1928: Pacific Electric Railways inaugurates its famous “Sunday Pass” allowing passengers to travel on unlimited runs for $2.50.
Over 2,500 passes are sold on subsequent Sundays.
1949: The California Assembly’s Fact-Finding Committee on Highways, Streets And Bridges submits its “Rapid Transit For Metropolitan Areas And Related Problems: Preliminary And Supplemental Report No. II” to Sam L. Collins, Speaker of the Assembly.
The report serves as an alternative response to the Rapid Transit Action Group of Los Angeles’ proposal for incorporating surface rail into newly-built freeways.
The Committee finds that suspended monorails in freeway medians and an “underground tube system” is a practical component of an overall transportation system for Los Angeles.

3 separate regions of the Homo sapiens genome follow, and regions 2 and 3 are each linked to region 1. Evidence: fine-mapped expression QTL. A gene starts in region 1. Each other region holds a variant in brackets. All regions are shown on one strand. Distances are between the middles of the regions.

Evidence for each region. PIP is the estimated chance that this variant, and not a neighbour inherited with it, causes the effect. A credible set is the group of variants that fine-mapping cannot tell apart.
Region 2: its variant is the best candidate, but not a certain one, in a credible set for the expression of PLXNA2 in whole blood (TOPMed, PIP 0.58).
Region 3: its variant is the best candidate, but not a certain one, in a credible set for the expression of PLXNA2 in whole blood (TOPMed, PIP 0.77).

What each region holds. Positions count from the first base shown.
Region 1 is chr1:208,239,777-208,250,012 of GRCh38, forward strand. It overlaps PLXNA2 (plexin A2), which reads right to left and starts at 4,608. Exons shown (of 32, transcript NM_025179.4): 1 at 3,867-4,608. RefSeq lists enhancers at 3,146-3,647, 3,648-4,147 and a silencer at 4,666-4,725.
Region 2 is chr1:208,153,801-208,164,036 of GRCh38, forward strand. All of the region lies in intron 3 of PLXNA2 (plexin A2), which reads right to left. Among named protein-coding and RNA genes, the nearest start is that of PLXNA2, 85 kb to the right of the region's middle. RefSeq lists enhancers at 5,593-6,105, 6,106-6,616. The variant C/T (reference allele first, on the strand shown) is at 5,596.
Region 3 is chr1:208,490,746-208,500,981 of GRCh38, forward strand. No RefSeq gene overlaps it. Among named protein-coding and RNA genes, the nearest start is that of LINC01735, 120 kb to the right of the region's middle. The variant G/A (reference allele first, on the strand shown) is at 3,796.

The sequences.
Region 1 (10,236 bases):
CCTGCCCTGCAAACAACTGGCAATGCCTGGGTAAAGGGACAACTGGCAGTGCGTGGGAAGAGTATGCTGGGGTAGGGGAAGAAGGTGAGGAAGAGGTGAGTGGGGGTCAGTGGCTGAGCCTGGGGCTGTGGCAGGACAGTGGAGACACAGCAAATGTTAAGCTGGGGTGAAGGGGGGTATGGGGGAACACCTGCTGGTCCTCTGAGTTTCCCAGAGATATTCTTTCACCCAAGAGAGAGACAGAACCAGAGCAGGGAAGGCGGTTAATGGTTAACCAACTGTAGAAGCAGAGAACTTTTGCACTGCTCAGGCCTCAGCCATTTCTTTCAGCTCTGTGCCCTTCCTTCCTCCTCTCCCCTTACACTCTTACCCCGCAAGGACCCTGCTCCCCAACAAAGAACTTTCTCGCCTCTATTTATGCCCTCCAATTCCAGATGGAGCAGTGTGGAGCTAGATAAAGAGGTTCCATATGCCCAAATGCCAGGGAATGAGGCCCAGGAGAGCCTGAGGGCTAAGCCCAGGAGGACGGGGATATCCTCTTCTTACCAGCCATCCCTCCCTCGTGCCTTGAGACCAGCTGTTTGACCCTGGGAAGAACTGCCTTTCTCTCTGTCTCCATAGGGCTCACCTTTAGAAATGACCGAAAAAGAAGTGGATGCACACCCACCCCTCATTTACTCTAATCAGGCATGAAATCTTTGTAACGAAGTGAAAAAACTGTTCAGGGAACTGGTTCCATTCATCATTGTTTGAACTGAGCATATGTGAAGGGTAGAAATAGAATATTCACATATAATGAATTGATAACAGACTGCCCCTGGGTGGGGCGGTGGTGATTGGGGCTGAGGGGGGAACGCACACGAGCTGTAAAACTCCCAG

It suggests a “network of single-track, underground tubes, carrying high-speed, semiautomatic electric trains, especially designed, serving the central, more densely populated, 175-square mile area…a system of surface feeder-lines, carrying motor buses, inter-urban cars, trolley coaches and streetcars, serving the outer, less densely populated areas and transferring passengers to the underground tube system.
The report is one of the earliest proposals for monorail transit systems in Los Angeles.
1992: Civil disturbances rock the City of Los Angeles for six consecutive days following the acquittal of four police officers in the videotaped beating of a motorist one year earlier.
The Southern California Rapid Transit District eventually suspends all bus service in the area but plays a pivotal role in restoring calm by rescuing stranded passengers and transporting public safety and military personnel, as well as setting up an emergency command center at Division 5.